Authors' Birthdays/January

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Contents:
1st 2nd 3rd 4th 5th 6th 7th 8th 9th 10th 11th 12th 13th 14th 15th
16th 17th 18th 19th 20th 21st 22nd 23rd 24th 25th 26th 27th 28th 29th 30th 31st


Sorted by Year born.

1st

  • Kristijonas Donelaitis (1714 - 1780): Lithuanian poet
  • Maria Edgeworth (1767 - 1849): Anglo-Irish novelist (born Oxfordshire), whose work, including Castle Rackrent (1800) and Ormond (1817) presented lively tales of Irish life
  • Arthur Hugh Clough (1819 - 1861): English poet, whose first and best-known poem was The Bothie of Toberna-Vuolich
  • Sir James [George] Frazer (1854 - 1941): Scottish classicist and anthropologist, who wrote The Golden Bough, 2 vols. 1890/12 vols. 1911-15)
  • Mariano Azuela (1873 - 1952): Mexican novelist
  • E[dward] *M[organ] Forster (1879 - 1970): English novelist and Ivory-Merchant film muse, whose novels, including A Room with a View (1908), Howard's End (1910), and A Passage to India (1924), pit honest emotion against the acceptable conventions of society
  • J[erome] D[avid] Salinger (1919): NYC-born recluse, best known for The Catcher in the Rye
  • Barbara Williams (1925)
  • Jean Ure (1943): British children's book author
  • Marilyn Hirsh (1944)

2nd

  • Philip Morin Freneau (1752 - 1832): American poet and political gazette editor (born NYC of French Huguenot family), the first poet to use themes from American nature, anticipating the English romantics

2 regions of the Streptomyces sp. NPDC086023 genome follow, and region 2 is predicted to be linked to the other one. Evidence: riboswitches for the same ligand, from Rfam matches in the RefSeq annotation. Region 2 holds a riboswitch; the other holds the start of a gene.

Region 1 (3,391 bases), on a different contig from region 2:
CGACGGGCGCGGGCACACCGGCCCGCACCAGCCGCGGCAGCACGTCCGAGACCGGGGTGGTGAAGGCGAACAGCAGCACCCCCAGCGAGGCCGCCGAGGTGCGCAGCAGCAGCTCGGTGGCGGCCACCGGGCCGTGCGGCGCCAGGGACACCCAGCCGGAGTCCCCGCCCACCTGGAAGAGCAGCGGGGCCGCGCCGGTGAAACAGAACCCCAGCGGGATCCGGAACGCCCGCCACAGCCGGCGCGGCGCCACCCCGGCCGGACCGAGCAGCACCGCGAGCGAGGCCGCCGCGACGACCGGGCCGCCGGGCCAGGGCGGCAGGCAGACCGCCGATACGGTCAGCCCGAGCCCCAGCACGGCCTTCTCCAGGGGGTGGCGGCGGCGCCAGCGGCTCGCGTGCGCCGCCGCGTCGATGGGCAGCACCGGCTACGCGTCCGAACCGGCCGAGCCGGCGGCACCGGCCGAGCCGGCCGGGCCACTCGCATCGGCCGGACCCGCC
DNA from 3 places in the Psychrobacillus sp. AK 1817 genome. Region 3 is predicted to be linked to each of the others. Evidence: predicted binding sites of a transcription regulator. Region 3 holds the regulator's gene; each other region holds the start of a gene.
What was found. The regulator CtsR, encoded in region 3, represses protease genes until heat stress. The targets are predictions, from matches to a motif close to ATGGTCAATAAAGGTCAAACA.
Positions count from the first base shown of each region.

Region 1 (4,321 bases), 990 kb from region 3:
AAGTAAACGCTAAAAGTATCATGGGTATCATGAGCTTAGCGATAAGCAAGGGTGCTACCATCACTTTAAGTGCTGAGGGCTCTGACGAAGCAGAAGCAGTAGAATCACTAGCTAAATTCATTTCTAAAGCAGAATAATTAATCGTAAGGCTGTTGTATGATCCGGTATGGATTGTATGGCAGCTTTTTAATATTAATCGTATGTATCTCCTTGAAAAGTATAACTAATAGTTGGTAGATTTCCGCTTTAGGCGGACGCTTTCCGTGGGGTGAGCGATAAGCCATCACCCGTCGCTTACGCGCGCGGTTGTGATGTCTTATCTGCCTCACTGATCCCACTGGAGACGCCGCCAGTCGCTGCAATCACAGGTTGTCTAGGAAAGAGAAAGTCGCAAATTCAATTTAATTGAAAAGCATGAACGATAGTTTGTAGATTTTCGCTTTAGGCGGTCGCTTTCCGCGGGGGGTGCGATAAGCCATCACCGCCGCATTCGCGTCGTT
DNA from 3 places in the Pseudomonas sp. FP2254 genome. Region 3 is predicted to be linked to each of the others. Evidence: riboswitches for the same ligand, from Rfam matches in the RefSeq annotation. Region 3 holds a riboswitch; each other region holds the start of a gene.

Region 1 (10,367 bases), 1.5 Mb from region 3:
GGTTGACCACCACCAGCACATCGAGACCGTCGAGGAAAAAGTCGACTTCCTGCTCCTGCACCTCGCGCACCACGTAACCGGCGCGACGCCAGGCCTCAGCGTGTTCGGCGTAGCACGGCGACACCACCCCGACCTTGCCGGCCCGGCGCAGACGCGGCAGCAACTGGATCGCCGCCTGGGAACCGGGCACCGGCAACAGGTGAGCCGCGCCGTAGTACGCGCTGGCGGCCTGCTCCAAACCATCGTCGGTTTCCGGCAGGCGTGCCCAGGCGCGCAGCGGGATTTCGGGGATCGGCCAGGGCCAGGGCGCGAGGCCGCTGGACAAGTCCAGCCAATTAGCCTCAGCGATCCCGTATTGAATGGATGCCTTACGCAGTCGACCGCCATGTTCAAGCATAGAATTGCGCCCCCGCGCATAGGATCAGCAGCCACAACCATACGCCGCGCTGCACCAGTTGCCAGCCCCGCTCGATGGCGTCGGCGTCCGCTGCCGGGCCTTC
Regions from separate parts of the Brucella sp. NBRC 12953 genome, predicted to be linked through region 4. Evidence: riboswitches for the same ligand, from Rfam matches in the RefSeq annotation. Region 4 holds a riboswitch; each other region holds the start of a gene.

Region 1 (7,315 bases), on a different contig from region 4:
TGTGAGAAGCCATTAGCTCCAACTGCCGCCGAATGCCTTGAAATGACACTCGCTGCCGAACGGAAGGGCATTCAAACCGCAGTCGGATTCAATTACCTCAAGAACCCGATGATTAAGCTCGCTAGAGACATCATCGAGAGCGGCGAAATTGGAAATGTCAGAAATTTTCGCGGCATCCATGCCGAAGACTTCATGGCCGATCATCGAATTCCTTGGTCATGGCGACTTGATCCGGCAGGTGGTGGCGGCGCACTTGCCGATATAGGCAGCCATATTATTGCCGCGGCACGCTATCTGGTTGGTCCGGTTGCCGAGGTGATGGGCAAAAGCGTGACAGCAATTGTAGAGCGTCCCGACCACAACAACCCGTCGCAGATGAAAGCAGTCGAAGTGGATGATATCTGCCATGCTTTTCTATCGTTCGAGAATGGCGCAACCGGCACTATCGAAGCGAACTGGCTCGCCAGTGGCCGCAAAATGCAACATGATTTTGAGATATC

• Robert Nathan (1894 - 1985): NYC poet and novelist, wrote Portrait of Jennie (1940)
  • William Scott (1914): Wisconsin-born novelist and poet
  • John Hope Franklin (1915): Oklahoma native, African American historian, biographer, and essayist, whose From Slavery to Freedom: A History of Negro Americans (1947) is still considered the standard text on African American history
  • Isaac Asimov (1920 - 1992): Russian-born scientist and sci-fi writer
  • Crosby Bonsall (1921 - 1995)
  • Jan[ice] Slepian (1921): NYC-born writer of young adult novels
  • Jean Little (1932)
  • Leonard Michaels (1933): NYC-born novelist, and short story writer
  • Alma Flor Ada (1938)
  • Leonard B. Scott (1948): German-born novelist

3rd

  • [Marcus Tullius] Cicero (106 B.C. - 43 B.C.): Roman author, essayist, and poet
  • Douglas William Jerrold (1803 - 1857): London author and playwright
  • James Bridie (1888 - 1951): Scottish dramatist
  • J[ohn] R[onald] R[euel] Tolkien (1892 - 1973): South African fantasy writer
  • Pierre Drieu La Rochelle (1893 - 1945): French novelist and essayist
  • Carolyn Haywood (1898 - 1990)
  • Morten Nielsen (1922 - 1944): short-lived Danish poet and resistance fighter
  • Joan Walsh Anglund (1926)
  • Patricial Lee Gauch (1934)
  • J. Otto Seibold (1960)
  • Chris K. Soentpiet (1970)

4th

  • Jakob Ludwig Carl Grimm (1785–1863): German librarian and philologist, and, with his brother Wilhelm, collector of Grimm's fairy tales (1812–1815)
  • Marsden Hartley (1877–1943): Maine native, painter and writer
  • A[lfred] E[dgar] Coppard (1878): English poet and short story writer
  • Phylllis Reynolds Naylor (1933)
  • Fernando Krahn (1935)
  • Robert Burleigh (1936)
  • Etienne Delessert (1941)

5th

  • Count Miklos Zrinyi (1620): Hungarian poet